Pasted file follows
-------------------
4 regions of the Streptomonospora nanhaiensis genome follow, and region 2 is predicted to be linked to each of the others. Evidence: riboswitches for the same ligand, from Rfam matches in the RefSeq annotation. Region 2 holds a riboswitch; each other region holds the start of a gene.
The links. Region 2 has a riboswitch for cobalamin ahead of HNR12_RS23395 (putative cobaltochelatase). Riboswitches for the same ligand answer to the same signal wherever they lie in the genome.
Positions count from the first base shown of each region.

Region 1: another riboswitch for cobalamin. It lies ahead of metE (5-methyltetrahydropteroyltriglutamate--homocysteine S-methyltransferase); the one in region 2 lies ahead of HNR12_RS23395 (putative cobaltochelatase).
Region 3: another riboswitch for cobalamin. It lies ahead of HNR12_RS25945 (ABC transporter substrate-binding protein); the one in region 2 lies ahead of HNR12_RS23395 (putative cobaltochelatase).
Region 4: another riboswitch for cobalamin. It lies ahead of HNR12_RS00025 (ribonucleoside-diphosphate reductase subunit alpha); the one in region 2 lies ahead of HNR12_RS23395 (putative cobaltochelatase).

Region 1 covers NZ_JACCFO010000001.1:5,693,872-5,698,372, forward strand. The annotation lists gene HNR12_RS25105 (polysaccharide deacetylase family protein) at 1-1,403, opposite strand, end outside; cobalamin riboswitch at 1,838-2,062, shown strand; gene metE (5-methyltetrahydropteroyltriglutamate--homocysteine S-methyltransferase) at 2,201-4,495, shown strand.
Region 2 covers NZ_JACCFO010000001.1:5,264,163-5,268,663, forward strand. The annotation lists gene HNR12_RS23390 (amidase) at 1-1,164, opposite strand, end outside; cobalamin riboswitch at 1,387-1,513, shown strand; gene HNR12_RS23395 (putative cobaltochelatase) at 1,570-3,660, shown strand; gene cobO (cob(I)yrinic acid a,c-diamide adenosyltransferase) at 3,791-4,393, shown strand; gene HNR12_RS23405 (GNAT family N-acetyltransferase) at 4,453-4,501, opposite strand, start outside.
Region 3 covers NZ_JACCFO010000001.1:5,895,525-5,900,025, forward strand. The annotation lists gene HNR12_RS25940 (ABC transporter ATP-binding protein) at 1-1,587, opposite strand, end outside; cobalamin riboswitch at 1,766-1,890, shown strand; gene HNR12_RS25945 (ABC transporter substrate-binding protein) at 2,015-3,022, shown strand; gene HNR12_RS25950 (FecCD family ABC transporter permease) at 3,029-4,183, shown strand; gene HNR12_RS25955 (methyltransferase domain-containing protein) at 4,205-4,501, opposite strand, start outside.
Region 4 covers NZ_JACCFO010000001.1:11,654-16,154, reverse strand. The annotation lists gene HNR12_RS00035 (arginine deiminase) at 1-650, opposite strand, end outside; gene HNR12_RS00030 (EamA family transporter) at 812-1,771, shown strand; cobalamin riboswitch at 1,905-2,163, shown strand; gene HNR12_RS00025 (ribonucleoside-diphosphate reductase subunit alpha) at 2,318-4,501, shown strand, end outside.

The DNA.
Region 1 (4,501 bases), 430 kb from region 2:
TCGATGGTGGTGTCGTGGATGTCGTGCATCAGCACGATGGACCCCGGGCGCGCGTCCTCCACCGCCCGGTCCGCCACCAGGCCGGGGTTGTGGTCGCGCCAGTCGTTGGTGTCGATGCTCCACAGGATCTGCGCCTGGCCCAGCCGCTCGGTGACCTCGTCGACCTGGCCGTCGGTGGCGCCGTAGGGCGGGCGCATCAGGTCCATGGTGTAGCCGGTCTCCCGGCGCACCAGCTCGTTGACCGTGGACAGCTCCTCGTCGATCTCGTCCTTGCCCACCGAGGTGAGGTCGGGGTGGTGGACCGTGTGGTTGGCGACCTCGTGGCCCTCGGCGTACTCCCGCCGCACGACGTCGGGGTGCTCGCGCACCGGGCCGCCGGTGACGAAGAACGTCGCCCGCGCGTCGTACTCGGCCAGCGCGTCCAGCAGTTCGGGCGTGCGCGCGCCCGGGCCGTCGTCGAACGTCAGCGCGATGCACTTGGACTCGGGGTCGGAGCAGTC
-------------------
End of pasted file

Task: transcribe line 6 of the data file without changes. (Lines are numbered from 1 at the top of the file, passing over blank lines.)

Region 4: another riboswitch for cobalamin. It lies ahead of HNR12_RS00025 (ribonucleoside-diphosphate reductase subunit alpha); the one in region 2 lies ahead of HNR12_RS23395 (putative cobaltochelatase).